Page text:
File photo | Associated Press

File photo | Associated Press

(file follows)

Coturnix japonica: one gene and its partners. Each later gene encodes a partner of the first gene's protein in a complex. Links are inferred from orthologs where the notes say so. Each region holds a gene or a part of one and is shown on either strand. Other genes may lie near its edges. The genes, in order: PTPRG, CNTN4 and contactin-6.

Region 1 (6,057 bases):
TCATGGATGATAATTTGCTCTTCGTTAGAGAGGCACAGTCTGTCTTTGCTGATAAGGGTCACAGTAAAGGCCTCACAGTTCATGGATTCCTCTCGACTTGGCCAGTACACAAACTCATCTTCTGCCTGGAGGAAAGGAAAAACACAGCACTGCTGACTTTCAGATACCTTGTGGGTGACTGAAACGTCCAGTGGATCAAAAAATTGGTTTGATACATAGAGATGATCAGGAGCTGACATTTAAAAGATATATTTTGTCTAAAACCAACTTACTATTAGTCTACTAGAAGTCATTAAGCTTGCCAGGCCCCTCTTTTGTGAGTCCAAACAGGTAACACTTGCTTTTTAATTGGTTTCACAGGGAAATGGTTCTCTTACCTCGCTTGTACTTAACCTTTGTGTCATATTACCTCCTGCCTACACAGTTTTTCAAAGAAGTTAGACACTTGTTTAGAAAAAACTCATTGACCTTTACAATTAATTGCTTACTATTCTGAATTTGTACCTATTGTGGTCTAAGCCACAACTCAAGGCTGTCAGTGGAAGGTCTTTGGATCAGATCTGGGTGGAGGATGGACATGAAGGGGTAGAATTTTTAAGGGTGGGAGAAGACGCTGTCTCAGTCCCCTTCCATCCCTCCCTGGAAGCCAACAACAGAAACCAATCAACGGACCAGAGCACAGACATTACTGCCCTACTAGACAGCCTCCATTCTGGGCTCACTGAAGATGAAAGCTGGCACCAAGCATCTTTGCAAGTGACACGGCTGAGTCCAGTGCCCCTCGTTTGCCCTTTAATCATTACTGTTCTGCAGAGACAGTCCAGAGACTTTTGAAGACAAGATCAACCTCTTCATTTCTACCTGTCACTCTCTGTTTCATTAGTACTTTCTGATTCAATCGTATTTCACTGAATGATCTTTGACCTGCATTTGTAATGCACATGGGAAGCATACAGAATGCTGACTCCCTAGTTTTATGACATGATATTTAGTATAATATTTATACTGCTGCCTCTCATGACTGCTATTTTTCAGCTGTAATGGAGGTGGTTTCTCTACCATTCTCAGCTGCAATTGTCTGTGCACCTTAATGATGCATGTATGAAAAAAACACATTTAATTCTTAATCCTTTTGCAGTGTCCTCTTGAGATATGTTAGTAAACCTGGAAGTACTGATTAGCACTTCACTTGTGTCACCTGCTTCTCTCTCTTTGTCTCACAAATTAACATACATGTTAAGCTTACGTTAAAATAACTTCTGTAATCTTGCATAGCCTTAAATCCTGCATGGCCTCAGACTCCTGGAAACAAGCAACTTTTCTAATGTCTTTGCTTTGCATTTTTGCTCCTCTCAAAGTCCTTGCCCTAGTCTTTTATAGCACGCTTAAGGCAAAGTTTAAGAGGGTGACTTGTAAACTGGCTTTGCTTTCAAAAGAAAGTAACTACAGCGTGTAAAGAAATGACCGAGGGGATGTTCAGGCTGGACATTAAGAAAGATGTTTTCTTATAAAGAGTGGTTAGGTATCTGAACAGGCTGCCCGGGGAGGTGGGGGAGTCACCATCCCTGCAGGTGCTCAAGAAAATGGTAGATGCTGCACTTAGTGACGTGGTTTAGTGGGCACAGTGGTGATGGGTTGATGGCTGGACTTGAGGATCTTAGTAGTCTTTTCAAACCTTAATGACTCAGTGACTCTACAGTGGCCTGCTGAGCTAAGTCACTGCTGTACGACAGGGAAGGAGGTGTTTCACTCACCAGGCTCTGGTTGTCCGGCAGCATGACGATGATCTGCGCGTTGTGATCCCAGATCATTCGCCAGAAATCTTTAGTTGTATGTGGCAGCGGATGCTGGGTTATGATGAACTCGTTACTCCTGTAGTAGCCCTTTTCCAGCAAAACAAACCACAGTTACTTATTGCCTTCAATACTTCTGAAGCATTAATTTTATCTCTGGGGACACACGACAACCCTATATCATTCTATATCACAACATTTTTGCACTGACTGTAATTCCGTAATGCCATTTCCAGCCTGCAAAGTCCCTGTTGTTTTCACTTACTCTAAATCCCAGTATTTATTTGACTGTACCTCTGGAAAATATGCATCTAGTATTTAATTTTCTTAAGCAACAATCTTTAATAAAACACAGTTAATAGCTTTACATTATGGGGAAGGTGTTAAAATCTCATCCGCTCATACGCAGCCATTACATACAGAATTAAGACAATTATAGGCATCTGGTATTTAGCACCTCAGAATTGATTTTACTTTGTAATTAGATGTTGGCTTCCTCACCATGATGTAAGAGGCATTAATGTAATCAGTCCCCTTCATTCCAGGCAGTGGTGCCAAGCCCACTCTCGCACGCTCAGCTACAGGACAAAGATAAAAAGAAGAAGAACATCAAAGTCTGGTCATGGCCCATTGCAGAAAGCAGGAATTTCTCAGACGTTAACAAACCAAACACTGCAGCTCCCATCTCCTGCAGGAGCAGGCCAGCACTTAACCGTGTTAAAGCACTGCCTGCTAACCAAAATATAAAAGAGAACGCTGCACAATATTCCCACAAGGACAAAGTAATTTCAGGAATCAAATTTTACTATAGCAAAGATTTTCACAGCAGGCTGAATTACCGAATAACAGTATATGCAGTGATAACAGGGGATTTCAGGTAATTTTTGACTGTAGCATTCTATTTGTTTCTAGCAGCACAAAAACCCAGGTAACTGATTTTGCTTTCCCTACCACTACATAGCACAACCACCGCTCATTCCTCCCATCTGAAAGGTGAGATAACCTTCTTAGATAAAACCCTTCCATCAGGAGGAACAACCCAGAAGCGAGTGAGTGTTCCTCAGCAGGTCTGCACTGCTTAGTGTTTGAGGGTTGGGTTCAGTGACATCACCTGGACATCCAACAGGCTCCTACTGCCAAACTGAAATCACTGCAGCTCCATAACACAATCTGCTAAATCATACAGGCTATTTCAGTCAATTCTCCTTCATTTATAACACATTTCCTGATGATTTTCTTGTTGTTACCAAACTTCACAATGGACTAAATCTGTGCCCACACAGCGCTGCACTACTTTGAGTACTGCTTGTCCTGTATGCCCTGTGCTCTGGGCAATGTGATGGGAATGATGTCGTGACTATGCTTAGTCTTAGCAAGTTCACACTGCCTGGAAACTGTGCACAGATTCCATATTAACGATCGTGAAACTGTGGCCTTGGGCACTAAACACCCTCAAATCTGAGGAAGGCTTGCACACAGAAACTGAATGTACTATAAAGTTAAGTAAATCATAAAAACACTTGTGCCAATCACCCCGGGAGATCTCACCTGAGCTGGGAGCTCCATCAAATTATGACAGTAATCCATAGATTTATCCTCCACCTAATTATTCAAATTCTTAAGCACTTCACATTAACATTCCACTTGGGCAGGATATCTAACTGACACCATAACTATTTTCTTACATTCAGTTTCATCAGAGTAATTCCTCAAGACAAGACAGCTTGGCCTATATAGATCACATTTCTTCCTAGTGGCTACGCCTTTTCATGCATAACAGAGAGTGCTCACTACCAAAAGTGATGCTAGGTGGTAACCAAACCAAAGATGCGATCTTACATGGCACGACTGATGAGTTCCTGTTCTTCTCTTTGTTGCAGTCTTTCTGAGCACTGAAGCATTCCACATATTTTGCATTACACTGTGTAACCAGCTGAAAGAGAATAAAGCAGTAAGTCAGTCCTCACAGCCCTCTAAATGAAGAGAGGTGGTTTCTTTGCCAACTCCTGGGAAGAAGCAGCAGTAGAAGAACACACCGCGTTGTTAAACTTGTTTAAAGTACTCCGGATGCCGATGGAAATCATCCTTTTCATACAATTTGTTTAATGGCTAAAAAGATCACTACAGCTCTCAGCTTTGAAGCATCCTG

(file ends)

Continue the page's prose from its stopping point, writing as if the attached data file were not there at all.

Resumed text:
In the wake of Ray Rice and the infamous elevator video, followed closely by Adrian Peterson using a “switch” on his 4-year old son among other news reports, it is not surprising that domestic violence is getting much attention now.  The Massachusetts legislature, however acted more than a month ago to provide domestic violence victims with some employment liberties if needed.  In mid-August, Governor Deval Patrick signed a new law that grants employees of public and private companies with at least 50 employees up to 15 days of leave in any 12 month period if the employee, or his or her family member, is a victim of domestic violence or abuse.  The law essentially prohibits an employer from discharging or discriminating against any employee for exercising their rights under this statute or from interfering with an employee’s rights.   In Connecticut, current law covers employers with 3 or more employees and requires employers to allow an employee victim of domestic violence to take paid or unpaid leave during any 12 month period to seek care or counseling, obtain victim services, relocate or participate in civil or criminal proceedings.  Under the Connecticut law, employers may limit unpaid leave to 12 days per year.